Corona Virus - 19
What We Know
Coronaviruses are a family of viruses that include the common cold as well as much more serious diseases. The strain that emerged in China in late 2019, now called COVID-19, is related to others that have caused serious outbreaks in recent years, including severe acute respiratory syndrome (SARS) and the Middle East respiratory syndrome (MERS). The first confirmed case of COVID-19 in the U.S. was on Jan. 21.
The disease, which apparently originated in animals, is now transferring from person to person, although the mechanism is not yet fully understood. Its symptoms include fever, coughing, and shortness of breath, and many patients develop pneumonia. There is as yet no vaccine against COVID-19 it and no antiviral treatment.
According to the CDC, the best way of preventing the disease is to avoid close contact with people who are sick, to avoid touching your eyes, nose, and mouth with unwashed hands, to wash your hands often with soap and water for at least 20 seconds, and to use a hand sanitizer that contains at least 60 percent alcohol if soap and water are not available.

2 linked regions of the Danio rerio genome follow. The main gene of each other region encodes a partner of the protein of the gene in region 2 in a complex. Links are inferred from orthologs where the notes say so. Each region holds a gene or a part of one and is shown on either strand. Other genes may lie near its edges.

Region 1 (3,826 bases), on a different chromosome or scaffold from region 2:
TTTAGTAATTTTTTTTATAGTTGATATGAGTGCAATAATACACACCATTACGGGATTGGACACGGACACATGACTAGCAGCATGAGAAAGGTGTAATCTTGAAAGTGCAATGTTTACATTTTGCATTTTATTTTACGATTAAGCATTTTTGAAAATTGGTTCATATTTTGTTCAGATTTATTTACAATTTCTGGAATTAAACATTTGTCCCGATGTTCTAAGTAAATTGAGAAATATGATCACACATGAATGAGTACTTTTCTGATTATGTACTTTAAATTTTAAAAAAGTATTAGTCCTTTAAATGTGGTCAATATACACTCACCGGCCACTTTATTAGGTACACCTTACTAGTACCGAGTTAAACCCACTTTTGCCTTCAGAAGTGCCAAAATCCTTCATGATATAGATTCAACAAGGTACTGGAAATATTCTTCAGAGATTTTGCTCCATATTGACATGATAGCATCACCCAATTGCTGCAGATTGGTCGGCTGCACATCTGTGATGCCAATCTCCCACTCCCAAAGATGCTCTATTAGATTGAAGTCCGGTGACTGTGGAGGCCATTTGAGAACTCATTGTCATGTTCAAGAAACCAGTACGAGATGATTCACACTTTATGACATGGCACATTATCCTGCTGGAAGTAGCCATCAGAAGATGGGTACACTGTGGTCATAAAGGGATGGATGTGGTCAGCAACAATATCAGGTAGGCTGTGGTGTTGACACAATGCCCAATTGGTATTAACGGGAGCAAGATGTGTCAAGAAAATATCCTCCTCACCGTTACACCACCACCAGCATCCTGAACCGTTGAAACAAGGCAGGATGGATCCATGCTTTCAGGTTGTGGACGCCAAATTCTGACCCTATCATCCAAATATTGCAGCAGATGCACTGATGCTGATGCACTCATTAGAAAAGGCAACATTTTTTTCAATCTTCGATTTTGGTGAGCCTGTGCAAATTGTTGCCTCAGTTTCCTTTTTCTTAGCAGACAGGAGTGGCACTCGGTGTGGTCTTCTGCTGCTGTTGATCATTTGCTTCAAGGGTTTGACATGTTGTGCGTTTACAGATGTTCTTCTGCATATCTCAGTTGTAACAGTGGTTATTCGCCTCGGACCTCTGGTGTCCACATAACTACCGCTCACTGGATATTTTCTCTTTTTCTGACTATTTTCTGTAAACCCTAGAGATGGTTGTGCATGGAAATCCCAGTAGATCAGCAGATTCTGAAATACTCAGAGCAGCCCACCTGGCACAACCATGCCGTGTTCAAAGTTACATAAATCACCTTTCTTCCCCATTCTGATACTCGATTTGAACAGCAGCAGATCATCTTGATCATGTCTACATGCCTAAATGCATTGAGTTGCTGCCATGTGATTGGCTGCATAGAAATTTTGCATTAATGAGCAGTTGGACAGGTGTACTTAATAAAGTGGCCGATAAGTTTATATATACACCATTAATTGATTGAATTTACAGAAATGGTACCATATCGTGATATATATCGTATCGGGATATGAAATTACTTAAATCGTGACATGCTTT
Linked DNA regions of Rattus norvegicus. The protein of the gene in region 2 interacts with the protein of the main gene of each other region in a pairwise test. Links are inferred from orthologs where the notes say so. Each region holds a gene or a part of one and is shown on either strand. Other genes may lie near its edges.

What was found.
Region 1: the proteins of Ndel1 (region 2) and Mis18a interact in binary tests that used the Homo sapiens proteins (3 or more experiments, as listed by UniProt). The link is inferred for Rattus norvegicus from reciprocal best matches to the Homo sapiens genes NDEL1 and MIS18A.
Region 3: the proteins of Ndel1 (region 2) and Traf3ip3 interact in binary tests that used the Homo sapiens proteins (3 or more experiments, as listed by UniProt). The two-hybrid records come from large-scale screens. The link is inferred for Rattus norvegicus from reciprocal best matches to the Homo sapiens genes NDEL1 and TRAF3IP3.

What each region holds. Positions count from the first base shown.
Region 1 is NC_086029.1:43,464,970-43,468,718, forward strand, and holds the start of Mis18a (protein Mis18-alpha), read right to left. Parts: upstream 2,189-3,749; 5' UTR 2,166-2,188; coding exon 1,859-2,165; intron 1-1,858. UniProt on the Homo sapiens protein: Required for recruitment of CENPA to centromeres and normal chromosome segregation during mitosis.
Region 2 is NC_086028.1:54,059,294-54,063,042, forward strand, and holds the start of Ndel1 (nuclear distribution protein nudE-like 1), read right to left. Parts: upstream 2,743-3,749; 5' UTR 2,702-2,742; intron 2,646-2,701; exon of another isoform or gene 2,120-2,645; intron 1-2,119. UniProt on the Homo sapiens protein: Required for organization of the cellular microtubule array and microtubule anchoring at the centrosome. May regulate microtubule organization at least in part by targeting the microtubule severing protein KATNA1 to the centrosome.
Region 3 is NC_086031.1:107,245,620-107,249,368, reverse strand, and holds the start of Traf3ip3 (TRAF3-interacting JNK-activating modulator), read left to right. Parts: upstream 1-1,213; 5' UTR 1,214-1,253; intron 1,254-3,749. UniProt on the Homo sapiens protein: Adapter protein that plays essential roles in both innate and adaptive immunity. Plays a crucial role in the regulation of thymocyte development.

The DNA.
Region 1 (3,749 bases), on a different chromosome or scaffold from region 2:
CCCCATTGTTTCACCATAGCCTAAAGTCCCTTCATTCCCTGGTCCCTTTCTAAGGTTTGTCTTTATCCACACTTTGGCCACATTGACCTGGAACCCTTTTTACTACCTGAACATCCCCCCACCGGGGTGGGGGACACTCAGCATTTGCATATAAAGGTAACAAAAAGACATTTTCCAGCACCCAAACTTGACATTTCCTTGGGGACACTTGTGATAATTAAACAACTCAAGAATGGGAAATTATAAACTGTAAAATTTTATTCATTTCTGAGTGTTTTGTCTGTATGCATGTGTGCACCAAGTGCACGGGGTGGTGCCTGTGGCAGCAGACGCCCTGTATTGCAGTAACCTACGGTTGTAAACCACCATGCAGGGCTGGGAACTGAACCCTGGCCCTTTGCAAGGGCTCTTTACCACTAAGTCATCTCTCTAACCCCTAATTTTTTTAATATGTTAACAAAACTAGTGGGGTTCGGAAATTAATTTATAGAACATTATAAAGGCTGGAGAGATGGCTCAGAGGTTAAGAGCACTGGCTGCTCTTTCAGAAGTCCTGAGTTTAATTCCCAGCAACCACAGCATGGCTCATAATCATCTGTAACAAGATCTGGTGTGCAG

To avoid spreading any respiratory illness, the CDC recommends staying at home when you are sick, covering your cough or sneeze with a tissue and throwing the tissue in the trash, cleaning and disinfecting frequently touched objects and surface.
With all the various shut-downs, we anticipate an increase in clients as many who rely on hourly wages begin to see those wages diminish. The need is likely to keep rising, as businesses cut back hours or even begin to shut down, in response OFEC will continue to serve meals, provide sack lunches and the food pantry in will be open to help fill in the gap.
Additionally, students in low-income families lose their free and reduced-price lunches at shutdown schools. Some school districts, like Tulsa Public Schools, have stepped up to provide meals for students during the shutdown, and many town elderly services departments are keeping their Meals on Wheels programs in place while their senior centers are closed.
However, we have imposed strict cleaning protocols and have asked volunteers and employees with possible contact with the new virus to stay home.
CDC recommends a series of everyday preventive actions that the community can take to prevent the spread of the virus with the following:
- Wash your hands often with soap and water for at least 20 seconds. Use an alcohol-based hand sanitizer that contains at least 60% alcohol if soap and water are not available
- Avoid touching your eyes, nose, and mouth with unwashed hands
- Avoid close contact with people who are sick
- Stay home when you are sick
- Cover your cough or sneeze with a tissue, then throw the tissue in the trash
- Clean and disinfect frequently touched objects and surfaces